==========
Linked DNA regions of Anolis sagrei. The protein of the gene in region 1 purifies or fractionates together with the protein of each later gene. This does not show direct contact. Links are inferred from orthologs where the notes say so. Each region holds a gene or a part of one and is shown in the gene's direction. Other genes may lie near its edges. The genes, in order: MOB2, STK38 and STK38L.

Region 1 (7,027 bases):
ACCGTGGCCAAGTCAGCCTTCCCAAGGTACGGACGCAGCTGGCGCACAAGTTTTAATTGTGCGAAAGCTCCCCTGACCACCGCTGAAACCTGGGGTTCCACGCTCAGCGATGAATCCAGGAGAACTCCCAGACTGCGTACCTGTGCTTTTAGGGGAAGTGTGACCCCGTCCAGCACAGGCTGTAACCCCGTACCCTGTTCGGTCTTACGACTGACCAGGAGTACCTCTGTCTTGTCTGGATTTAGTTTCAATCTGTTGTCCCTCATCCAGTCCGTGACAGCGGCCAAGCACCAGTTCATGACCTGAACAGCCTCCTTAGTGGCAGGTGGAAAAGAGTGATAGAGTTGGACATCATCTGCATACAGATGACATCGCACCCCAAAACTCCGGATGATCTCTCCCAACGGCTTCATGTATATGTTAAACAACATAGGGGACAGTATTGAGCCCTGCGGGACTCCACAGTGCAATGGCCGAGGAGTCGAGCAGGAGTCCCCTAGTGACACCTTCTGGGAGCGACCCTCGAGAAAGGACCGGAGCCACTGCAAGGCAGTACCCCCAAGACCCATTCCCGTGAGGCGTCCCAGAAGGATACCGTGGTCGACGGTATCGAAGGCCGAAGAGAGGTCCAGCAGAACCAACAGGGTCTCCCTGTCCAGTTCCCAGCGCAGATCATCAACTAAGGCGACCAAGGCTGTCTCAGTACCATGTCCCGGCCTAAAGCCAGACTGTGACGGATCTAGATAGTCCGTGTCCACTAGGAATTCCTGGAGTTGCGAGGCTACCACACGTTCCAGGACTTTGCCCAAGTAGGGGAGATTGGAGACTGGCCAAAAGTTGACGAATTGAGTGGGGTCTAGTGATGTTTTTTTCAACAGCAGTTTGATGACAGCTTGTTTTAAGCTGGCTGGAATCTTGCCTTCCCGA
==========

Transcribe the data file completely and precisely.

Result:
Linked DNA regions of Anolis sagrei. The protein of the gene in region 1 purifies or fractionates together with the protein of each later gene. This does not show direct contact. Links are inferred from orthologs where the notes say so. Each region holds a gene or a part of one and is shown in the gene's direction. Other genes may lie near its edges. The genes, in order: MOB2, STK38 and STK38L.

Region 1 (7,027 bases):
ACCGTGGCCAAGTCAGCCTTCCCAAGGTACGGACGCAGCTGGCGCACAAGTTTTAATTGTGCGAAAGCTCCCCTGACCACCGCTGAAACCTGGGGTTCCACGCTCAGCGATGAATCCAGGAGAACTCCCAGACTGCGTACCTGTGCTTTTAGGGGAAGTGTGACCCCGTCCAGCACAGGCTGTAACCCCGTACCCTGTTCGGTCTTACGACTGACCAGGAGTACCTCTGTCTTGTCTGGATTTAGTTTCAATCTGTTGTCCCTCATCCAGTCCGTGACAGCGGCCAAGCACCAGTTCATGACCTGAACAGCCTCCTTAGTGGCAGGTGGAAAAGAGTGATAGAGTTGGACATCATCTGCATACAGATGACATCGCACCCCAAAACTCCGGATGATCTCTCCCAACGGCTTCATGTATATGTTAAACAACATAGGGGACAGTATTGAGCCCTGCGGGACTCCACAGTGCAATGGCCGAGGAGTCGAGCAGGAGTCCCCTAGTGACACCTTCTGGGAGCGACCCTCGAGAAAGGACCGGAGCCACTGCAAGGCAGTACCCCCAAGACCCATTCCCGTGAGGCGTCCCAGAAGGATACCGTGGTCGACGGTATCGAAGGCCGAAGAGAGGTCCAGCAGAACCAACAGGGTCTCCCTGTCCAGTTCCCAGCGCAGATCATCAACTAAGGCGACCAAGGCTGTCTCAGTACCATGTCCCGGCCTAAAGCCAGACTGTGACGGATCTAGATAGTCCGTGTCCACTAGGAATTCCTGGAGTTGCGAGGCTACCACACGTTCCAGGACTTTGCCCAAGTAGGGGAGATTGGAGACTGGCCAAAAGTTGACGAATTGAGTGGGGTCTAGTGATGTTTTTTTCAACAGCAGTTTGATGACAGCTTGTTTTAAGCTGGCTGGAATCTTGCCTTCCCGA